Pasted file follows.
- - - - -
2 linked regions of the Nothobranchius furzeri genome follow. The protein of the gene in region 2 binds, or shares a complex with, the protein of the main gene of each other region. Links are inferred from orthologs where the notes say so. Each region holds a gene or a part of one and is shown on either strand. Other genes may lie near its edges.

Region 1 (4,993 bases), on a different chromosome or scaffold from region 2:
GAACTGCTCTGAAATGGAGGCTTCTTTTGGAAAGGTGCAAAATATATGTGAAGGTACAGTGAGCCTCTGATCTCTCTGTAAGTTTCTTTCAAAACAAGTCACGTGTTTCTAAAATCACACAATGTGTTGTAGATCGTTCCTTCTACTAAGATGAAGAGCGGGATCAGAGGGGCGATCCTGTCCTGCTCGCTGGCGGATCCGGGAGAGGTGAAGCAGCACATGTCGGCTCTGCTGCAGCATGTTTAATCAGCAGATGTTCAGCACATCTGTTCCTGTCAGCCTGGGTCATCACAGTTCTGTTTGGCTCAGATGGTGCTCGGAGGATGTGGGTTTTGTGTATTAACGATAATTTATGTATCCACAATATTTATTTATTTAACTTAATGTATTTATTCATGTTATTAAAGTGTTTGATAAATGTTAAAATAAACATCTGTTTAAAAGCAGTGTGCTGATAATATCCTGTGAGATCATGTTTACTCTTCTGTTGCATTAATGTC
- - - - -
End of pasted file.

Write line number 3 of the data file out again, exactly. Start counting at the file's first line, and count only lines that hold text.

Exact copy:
GAACTGCTCTGAAATGGAGGCTTCTTTTGGAAAGGTGCAAAATATATGTGAAGGTACAGTGAGCCTCTGATCTCTCTGTAAGTTTCTTTCAAAACAAGTCACGTGTTTCTAAAATCACACAATGTGTTGTAGATCGTTCCTTCTACTAAGATGAAGAGCGGGATCAGAGGGGCGATCCTGTCCTGCTCGCTGGCGGATCCGGGAGAGGTGAAGCAGCACATGTCGGCTCTGCTGCAGCATGTTTAATCAGCAGATGTTCAGCACATCTGTTCCTGTCAGCCTGGGTCATCACAGTTCTGTTTGGCTCAGATGGTGCTCGGAGGATGTGGGTTTTGTGTATTAACGATAATTTATGTATCCACAATATTTATTTATTTAACTTAATGTATTTATTCATGTTATTAAAGTGTTTGATAAATGTTAAAATAAACATCTGTTTAAAAGCAGTGTGCTGATAATATCCTGTGAGATCATGTTTACTCTTCTGTTGCATTAATGTC